The Board reselected these countries based on their continued performance since their prior selection. The Board determined that no material change has occurred in the performance of these countries on the indicator criteria since the FY08 selection that would justify not including them in the FY09 eligible country list. Only one of the countries—the Philippines—did not meet the indicator criteria, performing just below the median on the Control of Corruption indicator; however, MCC does not believe that the Philippines has demonstrated a pattern of action inconsistent with the selection criteria (i.e., a serious policy reversal) since it was last selected as eligible. The Board also stressed that the Philippines must meet the selection criteria, particularly the Control of Corruption indicator, before it would approve a compact.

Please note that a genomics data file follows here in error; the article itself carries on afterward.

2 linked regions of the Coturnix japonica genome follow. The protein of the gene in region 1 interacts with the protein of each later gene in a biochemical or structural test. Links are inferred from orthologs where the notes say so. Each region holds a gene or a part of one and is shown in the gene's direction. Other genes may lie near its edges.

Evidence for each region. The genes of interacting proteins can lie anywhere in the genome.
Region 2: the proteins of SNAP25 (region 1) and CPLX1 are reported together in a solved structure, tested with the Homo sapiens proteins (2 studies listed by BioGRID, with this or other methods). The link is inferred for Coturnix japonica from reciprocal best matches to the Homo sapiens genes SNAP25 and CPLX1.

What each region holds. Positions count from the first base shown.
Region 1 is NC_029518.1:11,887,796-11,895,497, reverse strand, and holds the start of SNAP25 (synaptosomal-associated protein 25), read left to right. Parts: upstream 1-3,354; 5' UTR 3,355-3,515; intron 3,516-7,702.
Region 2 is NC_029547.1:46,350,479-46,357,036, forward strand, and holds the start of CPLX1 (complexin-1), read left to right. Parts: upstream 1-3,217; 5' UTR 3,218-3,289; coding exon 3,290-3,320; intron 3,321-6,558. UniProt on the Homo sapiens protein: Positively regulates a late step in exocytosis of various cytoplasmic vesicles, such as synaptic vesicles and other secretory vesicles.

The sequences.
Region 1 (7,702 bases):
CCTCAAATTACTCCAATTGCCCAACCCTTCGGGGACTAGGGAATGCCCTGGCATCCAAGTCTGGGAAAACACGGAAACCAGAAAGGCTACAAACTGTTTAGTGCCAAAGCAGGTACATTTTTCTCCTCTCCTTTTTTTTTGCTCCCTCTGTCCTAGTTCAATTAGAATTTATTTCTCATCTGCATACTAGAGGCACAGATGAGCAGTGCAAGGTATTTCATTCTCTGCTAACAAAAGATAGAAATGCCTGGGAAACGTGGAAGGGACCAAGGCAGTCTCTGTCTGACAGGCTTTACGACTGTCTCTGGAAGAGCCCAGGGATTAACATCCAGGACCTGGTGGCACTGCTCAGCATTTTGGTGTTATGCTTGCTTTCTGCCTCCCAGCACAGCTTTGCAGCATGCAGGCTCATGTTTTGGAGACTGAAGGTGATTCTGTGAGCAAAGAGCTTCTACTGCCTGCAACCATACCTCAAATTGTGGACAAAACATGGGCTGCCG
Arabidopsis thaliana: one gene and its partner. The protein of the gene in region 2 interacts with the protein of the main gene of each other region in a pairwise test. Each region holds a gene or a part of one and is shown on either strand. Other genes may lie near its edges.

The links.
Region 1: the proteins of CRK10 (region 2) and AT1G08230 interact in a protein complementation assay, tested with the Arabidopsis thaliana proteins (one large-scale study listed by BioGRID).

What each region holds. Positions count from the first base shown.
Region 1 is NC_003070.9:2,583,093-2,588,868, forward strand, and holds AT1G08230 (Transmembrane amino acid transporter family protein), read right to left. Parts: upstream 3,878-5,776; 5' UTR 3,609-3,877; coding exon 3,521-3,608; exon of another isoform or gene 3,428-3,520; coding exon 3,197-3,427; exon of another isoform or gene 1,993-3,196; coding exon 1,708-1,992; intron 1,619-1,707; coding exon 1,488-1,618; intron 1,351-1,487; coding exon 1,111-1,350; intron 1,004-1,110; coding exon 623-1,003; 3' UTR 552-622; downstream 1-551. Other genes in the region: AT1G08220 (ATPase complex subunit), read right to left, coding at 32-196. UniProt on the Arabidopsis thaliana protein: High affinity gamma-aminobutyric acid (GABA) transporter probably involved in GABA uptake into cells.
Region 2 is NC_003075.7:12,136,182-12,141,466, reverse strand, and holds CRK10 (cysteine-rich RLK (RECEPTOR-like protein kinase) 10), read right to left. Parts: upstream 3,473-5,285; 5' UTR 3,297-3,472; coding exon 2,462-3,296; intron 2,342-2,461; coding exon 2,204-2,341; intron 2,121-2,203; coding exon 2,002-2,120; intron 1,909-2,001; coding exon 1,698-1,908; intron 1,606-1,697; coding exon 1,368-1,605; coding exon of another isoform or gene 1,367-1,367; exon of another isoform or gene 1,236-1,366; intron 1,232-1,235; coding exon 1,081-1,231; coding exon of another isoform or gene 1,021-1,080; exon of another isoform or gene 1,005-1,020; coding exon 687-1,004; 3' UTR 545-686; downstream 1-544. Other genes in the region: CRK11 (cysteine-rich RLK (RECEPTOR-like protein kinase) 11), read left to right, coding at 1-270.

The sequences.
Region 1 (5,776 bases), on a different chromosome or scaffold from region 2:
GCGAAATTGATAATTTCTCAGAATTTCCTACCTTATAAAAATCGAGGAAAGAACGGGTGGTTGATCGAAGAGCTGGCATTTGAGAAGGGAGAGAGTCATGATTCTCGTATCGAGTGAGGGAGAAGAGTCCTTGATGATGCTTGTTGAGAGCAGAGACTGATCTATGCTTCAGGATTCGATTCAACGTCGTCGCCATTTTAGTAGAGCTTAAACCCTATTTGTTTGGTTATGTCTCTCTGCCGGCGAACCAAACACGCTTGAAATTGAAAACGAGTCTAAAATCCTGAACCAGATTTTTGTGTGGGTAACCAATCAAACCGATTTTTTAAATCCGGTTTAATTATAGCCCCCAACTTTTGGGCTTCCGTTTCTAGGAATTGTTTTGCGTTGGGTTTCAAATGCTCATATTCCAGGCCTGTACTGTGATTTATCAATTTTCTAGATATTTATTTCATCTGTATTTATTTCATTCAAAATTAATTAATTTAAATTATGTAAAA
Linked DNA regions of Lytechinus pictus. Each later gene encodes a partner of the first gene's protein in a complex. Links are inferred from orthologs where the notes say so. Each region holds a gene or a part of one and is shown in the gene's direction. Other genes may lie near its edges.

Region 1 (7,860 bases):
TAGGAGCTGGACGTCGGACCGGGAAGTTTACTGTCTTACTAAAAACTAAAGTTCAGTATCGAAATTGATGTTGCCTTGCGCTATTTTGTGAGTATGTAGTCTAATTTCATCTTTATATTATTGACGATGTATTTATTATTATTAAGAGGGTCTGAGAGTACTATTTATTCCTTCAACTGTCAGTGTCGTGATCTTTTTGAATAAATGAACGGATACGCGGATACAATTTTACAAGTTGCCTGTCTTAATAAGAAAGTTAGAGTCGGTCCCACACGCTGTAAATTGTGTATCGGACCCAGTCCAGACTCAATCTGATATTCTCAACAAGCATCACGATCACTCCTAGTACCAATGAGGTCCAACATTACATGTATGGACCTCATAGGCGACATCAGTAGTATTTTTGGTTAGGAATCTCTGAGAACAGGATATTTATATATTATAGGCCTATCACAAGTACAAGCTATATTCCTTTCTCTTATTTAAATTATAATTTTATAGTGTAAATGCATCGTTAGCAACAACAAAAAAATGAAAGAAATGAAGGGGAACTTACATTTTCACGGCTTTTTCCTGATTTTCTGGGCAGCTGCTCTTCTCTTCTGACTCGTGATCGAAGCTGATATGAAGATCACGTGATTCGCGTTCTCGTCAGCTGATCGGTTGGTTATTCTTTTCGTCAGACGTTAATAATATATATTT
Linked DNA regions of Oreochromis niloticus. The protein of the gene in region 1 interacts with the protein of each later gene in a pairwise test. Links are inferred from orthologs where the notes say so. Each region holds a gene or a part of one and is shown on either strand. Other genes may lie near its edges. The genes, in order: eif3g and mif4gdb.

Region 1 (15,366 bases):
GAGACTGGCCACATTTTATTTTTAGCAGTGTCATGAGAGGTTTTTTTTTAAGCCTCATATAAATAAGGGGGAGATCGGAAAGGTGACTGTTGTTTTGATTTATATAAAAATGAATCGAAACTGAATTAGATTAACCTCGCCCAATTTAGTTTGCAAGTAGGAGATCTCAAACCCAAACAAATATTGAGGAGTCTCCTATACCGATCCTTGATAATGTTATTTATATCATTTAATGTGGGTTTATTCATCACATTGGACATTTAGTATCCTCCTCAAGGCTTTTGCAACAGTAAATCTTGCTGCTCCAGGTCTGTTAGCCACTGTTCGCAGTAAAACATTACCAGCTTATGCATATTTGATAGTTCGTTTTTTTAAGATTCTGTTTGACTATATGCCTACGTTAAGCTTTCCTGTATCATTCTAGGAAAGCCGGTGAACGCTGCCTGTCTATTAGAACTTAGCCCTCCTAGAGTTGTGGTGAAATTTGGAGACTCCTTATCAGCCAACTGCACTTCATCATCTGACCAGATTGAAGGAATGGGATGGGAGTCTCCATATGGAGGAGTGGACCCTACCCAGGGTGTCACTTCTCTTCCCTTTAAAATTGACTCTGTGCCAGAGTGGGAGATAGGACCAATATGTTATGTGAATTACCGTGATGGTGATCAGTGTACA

Country partners which are implementing compacts must show a commitment to maintain and improve their policy performance. Once we sign a compact with these countries, they will not need to be reselected annually. MCC's Board closely evaluates a country's policy performance throughout the life of the compact. While MCC's indicators work well as a transparent way of identifying those countries that are most committed to sound development policies and for discerning trends over the medium-term, they are not as well-suited for tracking incremental progress from year-to-year. Countries may be generally maintaining performance but not meet the criteria in a given year due to factors such as:

• Graduation from the low income country category to the lower middle income country category,

• Data improvements and revisions,

• Last year's introduction of two new indicators and the requirement that countries pass three of the five indicators in the Investing in People category,